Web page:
What’s an Expat Anyway?iStockphoto
In our globalized world, spending time abroad becomes increasingly common.
There are numerous reasons for wanting to go abroad: a business decision; a thirst for adventure; finding love; starting a family, or simply suffering through a midlife crisis. Expatriates themselves are as diverse as their reasons for changing scenery.
Reasons for Venturing Abroad
Some expats will be moving into foreign lands only reluctantly to spend a few months or a couple of years abroad. For them, this move is part of a career-related assignment only, and they are eagerly awaiting the end of this assignment in order to quickly return home.
Others who decide to journey overseas just pack their bags, board a plane and never look back. For them, this move is nothing but an extravagant adventure, a dream come true in the sun-drenched lanes of a Tuscan village or amidst the skyline of an Asian boomtown. They often don’t come back to their native country for a long, long time.
Nowadays, more and more young people rather than senior managers or well-to-do retirees, between 20 and 39 years of age, consider living in a foreign country. The fluctuating, flexible globalized world economy changes the way they think about going abroad.
Moving from one country to another is not something for everyone. Without the right personal qualities and professional qualifications, leaving your old life behind and starting a new one can quickly turn into a complete disaster. Instead of savoring tarte tartin in a snug Parisian café, your dream of moving to France may end in a run-down, overpriced Parisian flat where you’ll be frantically trying to brush up your business French in order to land a job at last.
Defining the Expat
All kinds of people go abroad these days. Be it work, love, or simply self-fulfillment that coaxes them to take this step. Some people do so for all of these reasons at once. In today’s international climate, the world is our oyster. Nobody is bound any longer to the country of their childhood. Generally speaking, though, we can distinguish between different types of people moving to a foreign country and choosing to live and work abroad.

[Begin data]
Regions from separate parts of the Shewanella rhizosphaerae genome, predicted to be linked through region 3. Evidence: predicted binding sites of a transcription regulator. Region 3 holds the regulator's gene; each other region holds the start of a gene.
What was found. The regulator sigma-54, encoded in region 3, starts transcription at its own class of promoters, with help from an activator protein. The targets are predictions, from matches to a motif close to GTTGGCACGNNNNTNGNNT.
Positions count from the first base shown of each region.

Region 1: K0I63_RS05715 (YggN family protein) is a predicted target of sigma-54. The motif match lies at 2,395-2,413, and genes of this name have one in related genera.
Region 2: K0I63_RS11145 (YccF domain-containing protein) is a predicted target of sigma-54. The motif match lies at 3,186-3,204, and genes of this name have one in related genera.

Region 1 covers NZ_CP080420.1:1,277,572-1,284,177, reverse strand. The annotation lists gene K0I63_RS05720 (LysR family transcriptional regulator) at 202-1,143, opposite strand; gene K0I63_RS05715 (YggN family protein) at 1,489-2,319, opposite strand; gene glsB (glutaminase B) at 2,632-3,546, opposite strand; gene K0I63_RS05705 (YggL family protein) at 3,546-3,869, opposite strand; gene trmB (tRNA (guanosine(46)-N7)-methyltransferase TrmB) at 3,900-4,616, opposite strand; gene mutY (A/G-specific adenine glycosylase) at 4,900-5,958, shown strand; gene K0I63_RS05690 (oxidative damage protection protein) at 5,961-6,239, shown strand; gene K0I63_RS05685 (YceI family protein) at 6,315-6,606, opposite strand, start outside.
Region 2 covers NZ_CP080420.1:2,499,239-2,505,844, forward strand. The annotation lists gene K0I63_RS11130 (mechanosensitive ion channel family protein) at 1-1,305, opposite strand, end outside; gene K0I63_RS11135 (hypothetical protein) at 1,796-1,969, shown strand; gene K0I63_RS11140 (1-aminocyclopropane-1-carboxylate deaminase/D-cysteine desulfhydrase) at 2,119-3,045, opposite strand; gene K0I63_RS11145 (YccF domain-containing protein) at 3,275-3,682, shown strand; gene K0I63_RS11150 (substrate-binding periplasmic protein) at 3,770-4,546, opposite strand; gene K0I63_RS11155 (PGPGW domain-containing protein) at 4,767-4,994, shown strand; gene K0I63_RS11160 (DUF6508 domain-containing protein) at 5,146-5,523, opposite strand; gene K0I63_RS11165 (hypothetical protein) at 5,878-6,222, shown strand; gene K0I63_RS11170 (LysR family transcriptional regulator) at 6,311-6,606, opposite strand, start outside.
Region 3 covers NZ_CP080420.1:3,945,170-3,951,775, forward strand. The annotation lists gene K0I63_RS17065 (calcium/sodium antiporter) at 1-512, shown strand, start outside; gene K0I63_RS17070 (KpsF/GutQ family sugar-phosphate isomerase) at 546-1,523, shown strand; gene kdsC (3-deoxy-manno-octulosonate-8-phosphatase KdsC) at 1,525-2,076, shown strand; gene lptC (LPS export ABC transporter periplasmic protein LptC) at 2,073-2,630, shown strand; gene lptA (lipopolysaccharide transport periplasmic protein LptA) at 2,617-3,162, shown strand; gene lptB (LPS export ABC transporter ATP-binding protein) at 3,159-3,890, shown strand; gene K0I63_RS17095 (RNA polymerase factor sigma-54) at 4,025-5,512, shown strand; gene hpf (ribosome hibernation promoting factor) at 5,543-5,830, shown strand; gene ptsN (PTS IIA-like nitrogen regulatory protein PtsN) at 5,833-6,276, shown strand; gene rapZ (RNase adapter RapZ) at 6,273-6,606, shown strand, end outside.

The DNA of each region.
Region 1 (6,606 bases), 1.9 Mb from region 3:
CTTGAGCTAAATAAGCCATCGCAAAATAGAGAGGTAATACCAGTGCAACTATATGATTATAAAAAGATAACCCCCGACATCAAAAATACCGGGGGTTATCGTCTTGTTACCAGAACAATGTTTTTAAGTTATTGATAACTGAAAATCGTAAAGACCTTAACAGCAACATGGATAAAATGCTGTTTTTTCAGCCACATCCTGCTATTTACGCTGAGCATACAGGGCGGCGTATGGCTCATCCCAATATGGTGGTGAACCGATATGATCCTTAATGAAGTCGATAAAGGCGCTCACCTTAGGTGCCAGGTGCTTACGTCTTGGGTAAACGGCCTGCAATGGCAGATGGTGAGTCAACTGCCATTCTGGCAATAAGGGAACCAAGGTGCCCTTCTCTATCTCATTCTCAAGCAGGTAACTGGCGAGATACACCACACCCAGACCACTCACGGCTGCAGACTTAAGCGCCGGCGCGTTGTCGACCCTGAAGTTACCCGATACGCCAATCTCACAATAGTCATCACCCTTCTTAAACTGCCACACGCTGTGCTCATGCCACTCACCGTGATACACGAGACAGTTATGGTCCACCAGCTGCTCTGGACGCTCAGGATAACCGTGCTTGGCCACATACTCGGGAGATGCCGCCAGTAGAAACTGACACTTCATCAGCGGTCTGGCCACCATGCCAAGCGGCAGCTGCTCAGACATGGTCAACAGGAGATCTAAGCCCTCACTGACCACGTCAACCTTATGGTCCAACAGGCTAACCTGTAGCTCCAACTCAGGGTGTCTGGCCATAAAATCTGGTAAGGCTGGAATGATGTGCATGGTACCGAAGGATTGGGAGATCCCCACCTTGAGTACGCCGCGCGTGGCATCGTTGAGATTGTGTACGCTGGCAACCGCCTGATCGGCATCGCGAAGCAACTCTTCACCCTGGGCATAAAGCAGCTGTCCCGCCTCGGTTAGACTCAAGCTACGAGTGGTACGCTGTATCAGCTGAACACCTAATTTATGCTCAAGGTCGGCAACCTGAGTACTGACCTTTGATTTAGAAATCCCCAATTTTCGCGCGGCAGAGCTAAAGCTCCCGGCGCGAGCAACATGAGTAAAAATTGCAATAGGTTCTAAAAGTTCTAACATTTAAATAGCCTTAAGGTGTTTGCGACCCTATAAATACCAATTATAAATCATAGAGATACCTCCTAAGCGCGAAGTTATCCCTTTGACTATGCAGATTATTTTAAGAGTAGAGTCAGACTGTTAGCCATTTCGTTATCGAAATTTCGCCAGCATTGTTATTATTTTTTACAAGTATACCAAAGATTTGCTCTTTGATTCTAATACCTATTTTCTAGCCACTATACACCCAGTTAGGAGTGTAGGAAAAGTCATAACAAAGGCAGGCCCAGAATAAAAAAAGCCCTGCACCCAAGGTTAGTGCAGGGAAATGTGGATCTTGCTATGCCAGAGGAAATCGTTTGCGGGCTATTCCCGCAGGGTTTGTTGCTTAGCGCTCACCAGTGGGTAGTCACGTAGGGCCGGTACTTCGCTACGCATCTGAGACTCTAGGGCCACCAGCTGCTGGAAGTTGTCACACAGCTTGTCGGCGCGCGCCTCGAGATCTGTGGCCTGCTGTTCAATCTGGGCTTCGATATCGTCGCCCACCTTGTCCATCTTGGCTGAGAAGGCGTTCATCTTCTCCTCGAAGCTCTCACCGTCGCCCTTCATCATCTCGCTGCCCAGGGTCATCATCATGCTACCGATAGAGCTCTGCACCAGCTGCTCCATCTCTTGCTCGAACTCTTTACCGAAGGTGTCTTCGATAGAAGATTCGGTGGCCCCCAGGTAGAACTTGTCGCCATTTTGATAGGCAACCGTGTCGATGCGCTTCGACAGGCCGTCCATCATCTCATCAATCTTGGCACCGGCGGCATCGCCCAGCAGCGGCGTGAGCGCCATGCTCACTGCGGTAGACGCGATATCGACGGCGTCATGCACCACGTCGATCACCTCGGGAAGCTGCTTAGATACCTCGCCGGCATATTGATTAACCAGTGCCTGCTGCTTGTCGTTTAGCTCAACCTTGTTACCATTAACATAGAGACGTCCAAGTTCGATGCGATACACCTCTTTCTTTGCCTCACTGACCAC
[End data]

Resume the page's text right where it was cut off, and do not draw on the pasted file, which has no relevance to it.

The term “expat” is not a word with a fixed meaning, though. As expat assignments and reasons for going abroad become more diverse, so does the use of the term “expat”. It’s no longer that easy to find a concrete definition for this term and to decide which groups of people fit the bill.
The term “expat” derives from the Latin prefix ex (out of) and the noun patria (home country, native country, and fatherland). It generally refers to people who temporarily live in a country different from that where they were born or whose nationality they have.
Common Expat Attributes
Most commonly, “expat” describes highly-qualified employees who take up a foreign assignment or work at a foreign branch office of their company. Thus it usually concerns middle or upper-middle-class people for whom this is a career boost, the fulfillment of a personal dream, or a lifestyle choice, not a dire economic necessity.
Although the individual situation of one expat can seldom be compared to that of another, there are some characteristics most expats have in common. They are usually highly educated and enjoy a higher than average income. In many cases they receive lucrative expat allowances which cover relocation costs and plane tickets, tuition fees for their children’s education at international schools and other perks. However, expats often face specific challenges too.
For instance, many expats do not speak the local language(s) very well and have to deal with the language barrier. They may also be dealing with culture shock and their own cultural, social, and racial prejudice, or struggle with the local standards of living, for example, when relocating from an industrial nation to a developing country.